The Obama-love in Hollywood, which ebbed a bit in the last two years, could be rekindled by his decision to embrace gay marriage.
Entertainment figures had rallied around Obama as much as any politician in history in 2008, but critics have emerged since then, casting the president as insufficiently liberal. Last year, actor Matt Damon, a strong Obama supporter in 2008, pointedly said he would have preferred “a one-term president with some balls who actually got stuff done.” Robert Redford, Barbara Streisand and other liberal celebs offered similar criticisms.
To be sure, many entertainment figures still adore the president. A fundraiser Thursday night at the Los Angeles home of George Clooney, scheduled weeks ago, will raise millions of dollars for Obama’s campaign and be attended by Robert Downey Jr., Tobey Maguire, Streisand and other major figures according to the Los Angeles Times.
WATCH MSNBC COVERAGE OF BACKLASH AGAINST THE CLOONEY EVENT:
But before Obama’s shift on gay marriage Wednesday, it was possible that he would be the only one of the 150 people at the event who did not support gay marriage. And he could have been pressed on this stance by these donors, particularly after North Carolina passed a gay marriage ban and Vice President Biden spoke out in favor of gay marriage.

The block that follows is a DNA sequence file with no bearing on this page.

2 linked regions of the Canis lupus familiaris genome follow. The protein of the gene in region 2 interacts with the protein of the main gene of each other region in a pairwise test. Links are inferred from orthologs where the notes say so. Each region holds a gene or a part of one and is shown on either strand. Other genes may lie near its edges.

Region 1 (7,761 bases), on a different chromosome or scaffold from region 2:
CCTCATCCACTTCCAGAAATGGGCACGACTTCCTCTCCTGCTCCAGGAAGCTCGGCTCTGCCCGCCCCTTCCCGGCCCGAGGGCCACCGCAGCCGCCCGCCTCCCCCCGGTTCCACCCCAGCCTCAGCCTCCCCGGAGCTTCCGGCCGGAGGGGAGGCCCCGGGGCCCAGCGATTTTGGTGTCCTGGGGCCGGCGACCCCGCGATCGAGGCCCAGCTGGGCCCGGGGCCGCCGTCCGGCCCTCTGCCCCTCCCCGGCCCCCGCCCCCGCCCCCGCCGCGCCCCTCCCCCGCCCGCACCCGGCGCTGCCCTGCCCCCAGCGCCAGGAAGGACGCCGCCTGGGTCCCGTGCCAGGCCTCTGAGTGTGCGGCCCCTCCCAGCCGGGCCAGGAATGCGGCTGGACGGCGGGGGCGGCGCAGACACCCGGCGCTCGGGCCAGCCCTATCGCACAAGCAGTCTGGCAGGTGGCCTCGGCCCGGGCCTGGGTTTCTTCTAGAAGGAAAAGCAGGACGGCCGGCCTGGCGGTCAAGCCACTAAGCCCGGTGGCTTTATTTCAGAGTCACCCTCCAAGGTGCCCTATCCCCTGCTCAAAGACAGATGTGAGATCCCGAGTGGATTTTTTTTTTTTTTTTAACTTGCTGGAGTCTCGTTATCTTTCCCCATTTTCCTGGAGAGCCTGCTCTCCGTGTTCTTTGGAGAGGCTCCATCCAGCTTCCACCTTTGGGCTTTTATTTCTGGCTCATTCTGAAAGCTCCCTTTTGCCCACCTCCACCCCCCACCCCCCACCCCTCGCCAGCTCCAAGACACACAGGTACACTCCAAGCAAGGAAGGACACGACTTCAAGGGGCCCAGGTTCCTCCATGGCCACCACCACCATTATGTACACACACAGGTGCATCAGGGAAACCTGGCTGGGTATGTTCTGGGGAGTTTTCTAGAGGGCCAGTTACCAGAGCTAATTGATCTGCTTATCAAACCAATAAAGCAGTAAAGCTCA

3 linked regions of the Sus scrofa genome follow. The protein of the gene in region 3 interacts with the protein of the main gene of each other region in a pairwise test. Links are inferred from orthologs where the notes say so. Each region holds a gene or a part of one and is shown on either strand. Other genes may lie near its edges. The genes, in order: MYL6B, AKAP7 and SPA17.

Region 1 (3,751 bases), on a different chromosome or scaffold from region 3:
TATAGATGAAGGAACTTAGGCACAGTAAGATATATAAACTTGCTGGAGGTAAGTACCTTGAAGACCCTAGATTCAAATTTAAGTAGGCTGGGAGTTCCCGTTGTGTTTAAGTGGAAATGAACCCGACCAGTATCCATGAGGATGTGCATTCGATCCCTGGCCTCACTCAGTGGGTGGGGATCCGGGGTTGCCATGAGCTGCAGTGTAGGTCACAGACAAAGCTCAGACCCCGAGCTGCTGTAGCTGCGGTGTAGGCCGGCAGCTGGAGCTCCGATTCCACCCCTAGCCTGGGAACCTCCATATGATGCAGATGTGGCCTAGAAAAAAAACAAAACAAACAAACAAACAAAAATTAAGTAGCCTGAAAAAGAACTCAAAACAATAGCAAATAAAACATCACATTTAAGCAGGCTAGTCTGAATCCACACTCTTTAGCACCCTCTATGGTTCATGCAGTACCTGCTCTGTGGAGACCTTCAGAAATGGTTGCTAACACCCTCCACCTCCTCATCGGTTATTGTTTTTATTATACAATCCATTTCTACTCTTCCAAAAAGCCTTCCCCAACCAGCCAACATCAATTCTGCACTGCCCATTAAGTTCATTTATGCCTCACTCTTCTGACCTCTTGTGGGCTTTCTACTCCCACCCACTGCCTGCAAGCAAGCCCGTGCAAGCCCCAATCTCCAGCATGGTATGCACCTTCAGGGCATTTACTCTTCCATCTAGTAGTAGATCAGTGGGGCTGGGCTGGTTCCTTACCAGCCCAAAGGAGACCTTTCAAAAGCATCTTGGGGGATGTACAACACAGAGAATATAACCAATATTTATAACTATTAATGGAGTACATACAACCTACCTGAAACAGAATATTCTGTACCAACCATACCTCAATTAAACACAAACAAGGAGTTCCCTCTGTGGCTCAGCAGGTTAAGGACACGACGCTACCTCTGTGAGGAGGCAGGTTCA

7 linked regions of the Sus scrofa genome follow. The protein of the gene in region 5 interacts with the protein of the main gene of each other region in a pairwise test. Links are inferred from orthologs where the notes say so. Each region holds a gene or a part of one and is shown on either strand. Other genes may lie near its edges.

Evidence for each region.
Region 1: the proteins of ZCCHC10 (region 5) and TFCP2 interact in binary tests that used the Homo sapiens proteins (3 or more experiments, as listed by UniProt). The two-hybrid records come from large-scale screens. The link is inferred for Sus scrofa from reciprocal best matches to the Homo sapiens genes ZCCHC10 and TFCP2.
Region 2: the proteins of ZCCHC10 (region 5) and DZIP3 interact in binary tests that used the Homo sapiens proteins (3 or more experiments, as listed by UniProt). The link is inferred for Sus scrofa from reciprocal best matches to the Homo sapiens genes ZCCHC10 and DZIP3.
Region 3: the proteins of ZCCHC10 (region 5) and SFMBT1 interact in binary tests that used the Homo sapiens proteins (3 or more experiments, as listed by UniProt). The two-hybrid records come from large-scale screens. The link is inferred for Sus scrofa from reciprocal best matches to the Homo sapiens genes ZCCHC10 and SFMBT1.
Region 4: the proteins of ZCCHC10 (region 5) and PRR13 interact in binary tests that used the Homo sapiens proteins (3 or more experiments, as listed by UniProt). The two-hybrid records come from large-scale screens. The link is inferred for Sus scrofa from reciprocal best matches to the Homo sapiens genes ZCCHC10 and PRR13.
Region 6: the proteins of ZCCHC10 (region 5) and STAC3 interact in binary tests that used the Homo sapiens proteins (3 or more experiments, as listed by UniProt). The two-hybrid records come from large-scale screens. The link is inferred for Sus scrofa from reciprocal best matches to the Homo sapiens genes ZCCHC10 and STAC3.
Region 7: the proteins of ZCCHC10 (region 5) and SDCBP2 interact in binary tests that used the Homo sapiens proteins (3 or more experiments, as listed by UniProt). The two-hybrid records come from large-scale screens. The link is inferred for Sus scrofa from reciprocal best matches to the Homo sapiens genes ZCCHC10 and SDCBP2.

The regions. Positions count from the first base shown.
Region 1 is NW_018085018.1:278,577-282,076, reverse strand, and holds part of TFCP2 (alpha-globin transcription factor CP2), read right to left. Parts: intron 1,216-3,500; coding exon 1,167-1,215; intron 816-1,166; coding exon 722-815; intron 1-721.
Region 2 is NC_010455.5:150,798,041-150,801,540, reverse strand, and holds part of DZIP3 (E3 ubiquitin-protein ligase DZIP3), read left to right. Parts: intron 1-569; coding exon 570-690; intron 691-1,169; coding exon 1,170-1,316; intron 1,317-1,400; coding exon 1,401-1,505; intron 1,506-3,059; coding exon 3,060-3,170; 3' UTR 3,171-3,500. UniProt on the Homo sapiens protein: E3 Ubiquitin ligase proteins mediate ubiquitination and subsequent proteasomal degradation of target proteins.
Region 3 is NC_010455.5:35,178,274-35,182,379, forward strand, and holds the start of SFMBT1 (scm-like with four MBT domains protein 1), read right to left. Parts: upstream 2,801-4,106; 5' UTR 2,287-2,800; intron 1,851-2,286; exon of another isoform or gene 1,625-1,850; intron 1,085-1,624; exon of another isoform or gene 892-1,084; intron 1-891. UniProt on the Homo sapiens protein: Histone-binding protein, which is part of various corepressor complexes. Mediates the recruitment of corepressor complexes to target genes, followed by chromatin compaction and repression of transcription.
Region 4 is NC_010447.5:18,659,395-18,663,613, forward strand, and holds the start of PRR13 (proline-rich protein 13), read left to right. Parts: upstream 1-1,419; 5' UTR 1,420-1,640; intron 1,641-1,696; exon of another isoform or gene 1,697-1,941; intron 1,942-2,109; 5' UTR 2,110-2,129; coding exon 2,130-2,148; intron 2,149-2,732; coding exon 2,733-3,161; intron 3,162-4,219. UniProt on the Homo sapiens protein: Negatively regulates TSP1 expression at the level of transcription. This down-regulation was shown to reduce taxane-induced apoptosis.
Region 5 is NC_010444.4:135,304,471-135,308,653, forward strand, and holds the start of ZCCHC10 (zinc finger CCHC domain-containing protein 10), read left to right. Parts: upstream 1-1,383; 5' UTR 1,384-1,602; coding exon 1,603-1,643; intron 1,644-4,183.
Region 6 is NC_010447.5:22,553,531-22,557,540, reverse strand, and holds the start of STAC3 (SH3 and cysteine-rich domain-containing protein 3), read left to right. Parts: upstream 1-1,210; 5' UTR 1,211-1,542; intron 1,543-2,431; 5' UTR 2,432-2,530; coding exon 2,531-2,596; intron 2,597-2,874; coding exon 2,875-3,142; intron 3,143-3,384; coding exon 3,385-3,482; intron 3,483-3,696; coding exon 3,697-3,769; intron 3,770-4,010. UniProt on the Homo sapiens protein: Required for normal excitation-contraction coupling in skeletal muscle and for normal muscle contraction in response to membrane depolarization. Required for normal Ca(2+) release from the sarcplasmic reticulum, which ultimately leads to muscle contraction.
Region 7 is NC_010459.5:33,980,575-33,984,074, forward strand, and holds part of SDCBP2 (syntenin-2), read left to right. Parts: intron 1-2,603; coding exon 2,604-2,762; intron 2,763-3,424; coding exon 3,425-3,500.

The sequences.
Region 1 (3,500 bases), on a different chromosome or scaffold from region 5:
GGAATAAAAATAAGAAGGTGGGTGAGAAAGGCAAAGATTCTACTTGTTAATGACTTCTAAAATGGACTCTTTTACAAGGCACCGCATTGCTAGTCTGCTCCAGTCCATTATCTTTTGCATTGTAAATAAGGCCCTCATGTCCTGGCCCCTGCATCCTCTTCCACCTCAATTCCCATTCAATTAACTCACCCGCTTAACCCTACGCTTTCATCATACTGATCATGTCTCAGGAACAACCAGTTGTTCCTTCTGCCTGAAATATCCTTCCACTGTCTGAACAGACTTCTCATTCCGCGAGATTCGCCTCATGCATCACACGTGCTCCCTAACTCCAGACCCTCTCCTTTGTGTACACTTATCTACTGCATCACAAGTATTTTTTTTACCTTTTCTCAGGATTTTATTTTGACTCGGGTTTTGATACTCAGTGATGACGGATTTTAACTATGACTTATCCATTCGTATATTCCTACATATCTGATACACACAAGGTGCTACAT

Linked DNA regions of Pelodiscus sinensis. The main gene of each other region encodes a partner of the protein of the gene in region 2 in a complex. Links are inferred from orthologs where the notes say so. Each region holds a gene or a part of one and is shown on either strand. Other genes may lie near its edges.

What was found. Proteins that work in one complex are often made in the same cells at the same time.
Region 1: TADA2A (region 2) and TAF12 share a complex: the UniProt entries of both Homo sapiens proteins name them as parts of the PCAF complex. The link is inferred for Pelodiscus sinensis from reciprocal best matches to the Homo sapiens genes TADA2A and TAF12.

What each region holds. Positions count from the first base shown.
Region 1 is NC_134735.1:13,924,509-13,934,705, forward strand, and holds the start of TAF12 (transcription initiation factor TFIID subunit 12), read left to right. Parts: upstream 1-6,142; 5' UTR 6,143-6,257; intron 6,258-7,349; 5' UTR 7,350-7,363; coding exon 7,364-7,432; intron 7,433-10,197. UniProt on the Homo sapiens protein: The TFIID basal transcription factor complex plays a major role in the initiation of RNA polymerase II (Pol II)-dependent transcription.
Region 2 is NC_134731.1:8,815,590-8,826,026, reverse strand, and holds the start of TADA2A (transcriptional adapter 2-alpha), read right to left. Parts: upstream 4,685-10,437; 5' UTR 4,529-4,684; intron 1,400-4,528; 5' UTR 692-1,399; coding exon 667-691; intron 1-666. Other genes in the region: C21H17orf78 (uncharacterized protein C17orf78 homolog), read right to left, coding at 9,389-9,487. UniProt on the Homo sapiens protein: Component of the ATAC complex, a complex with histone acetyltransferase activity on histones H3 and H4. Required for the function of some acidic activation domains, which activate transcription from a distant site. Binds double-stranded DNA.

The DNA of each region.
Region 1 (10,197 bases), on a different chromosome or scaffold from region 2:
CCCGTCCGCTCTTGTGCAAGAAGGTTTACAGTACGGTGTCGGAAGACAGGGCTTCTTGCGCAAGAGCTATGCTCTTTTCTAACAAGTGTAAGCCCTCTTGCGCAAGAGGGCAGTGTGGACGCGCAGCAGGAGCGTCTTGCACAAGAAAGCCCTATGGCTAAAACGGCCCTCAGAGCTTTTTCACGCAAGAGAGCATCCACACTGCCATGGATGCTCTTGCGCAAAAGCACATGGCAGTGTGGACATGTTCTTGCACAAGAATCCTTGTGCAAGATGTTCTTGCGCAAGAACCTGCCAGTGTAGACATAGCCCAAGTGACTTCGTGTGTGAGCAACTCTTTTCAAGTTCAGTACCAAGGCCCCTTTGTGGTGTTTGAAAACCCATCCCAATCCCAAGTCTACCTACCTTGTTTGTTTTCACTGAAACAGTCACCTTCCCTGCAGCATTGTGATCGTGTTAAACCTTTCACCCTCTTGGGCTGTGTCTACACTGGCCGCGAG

Now, the question remains whether Hollywood will work for Obama as it did in 2008. Four years ago, the president benefited not only from campaign money from entertainment figures, but even more overt acts: Oprah Winfrey campaigned alongside Obama, and actresses such as Scarlett Johansson appeared in the famous “Yes We Can” video Will.i.Am.
These efforts cast the Obama election as almost something above politics, a kind of movement these celebrities wanted to associate with. Obama certainly needs their money in 2012, with Mitt Romney and Republican groups expected to raise billions to take on the president.
But Obama could use some of that Hollywood creativity too. Polls show young voters, many of whom are struggling to find jobs, are less excited about voting than in 2008. Entertainment figures could help Obama energize that part of his political base, which was key to his victory in 2008.
Follow Perry Bacon Jr. on Twitter at @perrybaconjr